Historically, Latvia has been one of the main transit points for both north-south and east-west trade flows. Its geographical location remains central to strategically relevant transportation flows connecting major world economies like the USA, European Union, Russia, the CIS and the Far East. The transit sector is one of the strongest industrial sectors in Latvia. Nearly 90 % of turnover in Latvian ports, more than 80 % of rail cargo, and the major proportion of oil and oil products transported via trunk pipeline systems is transit. More than 8 % of Latvia's employees are engaged in the transportation and servicing of transit cargo. The importance of the transport, transit and storage sector in terms of GDP contribution is substantial at around 8.3 %.

Latvia recognises the development of an effective, secure, multi-modal, balanced, environmentally-friendly and competitive transport system to be a priority. The main goal for the sustainable development of Latvia’s transport system is to fully integrate Latvia’s transport infrastructure with the Trans-European multi-modal transport system. Special attention is being paid to developing coastal shipping and combined transportation. Promotion of ferry traffic in the Baltic Sea is being, and will be emphasised further by involving Latvia’s port authorities. A key priority is to construct and develop industrial, logistics and distribution parks. In developing the transport and energy infrastructure of the European Union, essential conditions are: the effective use of the transport and energy network; the planning of development from an economic point of view, taking into account established goods and passenger transport corridors; and the development potential of economic relations between the European Union and neighbouring countries.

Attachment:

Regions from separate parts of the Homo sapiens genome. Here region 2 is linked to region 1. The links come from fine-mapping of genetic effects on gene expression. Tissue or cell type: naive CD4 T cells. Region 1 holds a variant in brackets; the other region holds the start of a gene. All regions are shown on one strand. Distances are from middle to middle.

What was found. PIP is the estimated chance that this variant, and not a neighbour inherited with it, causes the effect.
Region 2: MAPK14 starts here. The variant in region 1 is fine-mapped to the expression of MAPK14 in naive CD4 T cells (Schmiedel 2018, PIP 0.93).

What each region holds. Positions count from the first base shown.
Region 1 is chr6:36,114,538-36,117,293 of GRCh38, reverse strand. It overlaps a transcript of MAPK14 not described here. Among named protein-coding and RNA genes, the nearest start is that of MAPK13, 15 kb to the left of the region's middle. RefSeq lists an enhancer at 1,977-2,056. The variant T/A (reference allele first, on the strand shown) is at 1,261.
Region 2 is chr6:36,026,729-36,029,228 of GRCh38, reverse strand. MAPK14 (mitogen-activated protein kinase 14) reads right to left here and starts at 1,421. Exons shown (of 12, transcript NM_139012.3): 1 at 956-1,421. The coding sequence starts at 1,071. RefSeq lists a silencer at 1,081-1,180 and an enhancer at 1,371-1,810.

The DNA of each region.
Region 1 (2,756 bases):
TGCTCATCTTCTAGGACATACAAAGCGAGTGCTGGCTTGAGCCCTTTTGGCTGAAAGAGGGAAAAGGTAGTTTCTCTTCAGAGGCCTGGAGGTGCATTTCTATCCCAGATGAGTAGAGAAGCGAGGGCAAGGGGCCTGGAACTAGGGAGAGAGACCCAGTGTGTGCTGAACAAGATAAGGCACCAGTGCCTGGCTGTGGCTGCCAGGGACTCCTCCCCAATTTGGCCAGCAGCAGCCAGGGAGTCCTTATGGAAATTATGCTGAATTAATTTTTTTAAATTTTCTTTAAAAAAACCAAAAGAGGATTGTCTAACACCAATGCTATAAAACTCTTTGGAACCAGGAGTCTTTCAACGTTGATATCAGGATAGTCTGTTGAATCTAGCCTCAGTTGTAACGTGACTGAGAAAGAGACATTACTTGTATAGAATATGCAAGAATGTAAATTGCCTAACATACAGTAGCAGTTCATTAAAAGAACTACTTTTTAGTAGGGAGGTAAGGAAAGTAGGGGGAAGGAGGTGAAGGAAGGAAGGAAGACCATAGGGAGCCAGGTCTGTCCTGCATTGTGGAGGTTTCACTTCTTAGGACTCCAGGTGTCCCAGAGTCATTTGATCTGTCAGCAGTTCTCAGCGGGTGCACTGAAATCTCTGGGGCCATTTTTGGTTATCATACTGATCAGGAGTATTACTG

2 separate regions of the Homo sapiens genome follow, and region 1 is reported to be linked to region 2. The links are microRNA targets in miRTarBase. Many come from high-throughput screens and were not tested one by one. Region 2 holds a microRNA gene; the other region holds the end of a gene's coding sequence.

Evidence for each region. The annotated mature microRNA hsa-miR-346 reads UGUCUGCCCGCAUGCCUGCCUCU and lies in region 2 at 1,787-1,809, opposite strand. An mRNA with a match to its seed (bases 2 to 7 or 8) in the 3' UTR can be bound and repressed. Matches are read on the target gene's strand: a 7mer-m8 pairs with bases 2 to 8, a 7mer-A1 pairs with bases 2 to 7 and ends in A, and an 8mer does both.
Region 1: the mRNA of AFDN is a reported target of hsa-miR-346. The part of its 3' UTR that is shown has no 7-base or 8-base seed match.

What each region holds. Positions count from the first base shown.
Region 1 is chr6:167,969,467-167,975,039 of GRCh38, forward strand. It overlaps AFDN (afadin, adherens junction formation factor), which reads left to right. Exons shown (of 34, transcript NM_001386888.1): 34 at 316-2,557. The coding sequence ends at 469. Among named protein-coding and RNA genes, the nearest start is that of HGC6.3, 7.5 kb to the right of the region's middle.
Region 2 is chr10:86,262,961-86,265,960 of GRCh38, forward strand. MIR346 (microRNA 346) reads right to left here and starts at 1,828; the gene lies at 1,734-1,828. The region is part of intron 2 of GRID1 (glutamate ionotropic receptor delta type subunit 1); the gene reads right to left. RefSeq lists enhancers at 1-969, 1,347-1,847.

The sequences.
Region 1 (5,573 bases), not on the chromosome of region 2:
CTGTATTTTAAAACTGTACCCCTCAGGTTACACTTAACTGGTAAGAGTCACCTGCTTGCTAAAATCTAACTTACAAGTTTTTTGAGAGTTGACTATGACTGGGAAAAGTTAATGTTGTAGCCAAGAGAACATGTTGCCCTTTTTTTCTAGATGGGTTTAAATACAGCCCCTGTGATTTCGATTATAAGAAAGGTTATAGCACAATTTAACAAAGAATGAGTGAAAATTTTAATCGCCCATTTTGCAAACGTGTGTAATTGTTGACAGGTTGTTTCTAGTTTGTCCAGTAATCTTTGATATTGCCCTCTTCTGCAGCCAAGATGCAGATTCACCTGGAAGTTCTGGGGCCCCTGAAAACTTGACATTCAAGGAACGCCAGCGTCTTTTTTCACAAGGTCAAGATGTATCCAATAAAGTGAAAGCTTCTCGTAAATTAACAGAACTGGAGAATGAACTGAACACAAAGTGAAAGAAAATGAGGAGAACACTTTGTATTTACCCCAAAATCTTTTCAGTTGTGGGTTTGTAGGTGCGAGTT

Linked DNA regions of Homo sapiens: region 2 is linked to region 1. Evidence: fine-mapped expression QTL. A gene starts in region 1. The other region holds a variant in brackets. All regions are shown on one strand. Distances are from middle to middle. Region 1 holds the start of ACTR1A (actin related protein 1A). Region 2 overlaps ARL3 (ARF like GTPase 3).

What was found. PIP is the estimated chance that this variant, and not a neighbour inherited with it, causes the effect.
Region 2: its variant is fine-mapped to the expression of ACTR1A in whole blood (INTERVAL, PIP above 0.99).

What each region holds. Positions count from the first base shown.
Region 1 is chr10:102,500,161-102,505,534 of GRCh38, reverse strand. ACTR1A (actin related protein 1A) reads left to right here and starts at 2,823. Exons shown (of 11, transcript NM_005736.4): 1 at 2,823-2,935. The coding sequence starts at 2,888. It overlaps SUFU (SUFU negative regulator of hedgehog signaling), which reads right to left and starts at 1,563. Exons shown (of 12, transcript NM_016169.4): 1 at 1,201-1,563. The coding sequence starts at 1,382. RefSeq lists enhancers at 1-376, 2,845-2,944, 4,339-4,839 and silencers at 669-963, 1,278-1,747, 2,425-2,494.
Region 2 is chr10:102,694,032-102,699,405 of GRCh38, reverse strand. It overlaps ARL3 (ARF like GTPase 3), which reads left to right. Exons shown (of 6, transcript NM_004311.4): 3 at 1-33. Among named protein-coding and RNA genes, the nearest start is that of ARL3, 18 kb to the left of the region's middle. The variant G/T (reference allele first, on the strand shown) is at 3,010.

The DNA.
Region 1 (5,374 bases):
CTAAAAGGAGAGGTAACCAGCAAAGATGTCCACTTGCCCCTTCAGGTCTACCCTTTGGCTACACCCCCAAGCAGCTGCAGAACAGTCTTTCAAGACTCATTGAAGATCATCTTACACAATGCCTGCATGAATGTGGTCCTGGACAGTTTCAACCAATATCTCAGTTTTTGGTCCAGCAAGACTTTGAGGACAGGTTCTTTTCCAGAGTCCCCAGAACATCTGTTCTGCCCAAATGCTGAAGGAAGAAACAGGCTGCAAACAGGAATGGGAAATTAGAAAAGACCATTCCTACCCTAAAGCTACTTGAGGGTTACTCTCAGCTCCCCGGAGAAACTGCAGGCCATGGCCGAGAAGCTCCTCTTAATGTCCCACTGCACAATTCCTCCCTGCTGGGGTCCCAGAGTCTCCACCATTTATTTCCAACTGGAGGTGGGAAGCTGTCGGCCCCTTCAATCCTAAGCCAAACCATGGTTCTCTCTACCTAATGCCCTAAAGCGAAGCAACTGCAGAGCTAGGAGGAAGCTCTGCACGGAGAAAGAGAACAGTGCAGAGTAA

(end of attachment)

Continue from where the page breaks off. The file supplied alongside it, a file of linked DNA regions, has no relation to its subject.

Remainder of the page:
Total Volumes of Cargo Transportation

Railways link Latvia with Russia, CIS, the neighbouring Baltic States, and through Poland with the rest of Europe. Latvia possesses a dense railroad network connecting the country to destinations as far as the Russian Far East, wherever the former Soviet railway gauge standard is in operation. There are additional opportunities for trade connection with Japan and Southeast Asia. Currently state-owned operator Latvian Railways functions mostly as a transit trunk-line with as much as 80 % of total freight volumes being transit connected to Latvian ports and about 30 % of freight rolling-stock being tanker wagons. Movement in the opposite direction, to Moscow and other parts of Russia and CIS countries, is dominated by container cargo. There is enough capacity to substantially increase the cargo currently transported by rail. At present, the east-west railway corridor has the capacity to transport 50 million tonnes of cargo annually and reconstruction plans to substantially increase this figure have been approved. To improve the rail connection between Central and Northern Europe and Germany, the Rail Baltica project has been launched providing railway connection between Tallinn and Warsaw of at least 950 km (728 km in the Baltics, of them 235 km in Latvia) with maximal speed of 240 km/h.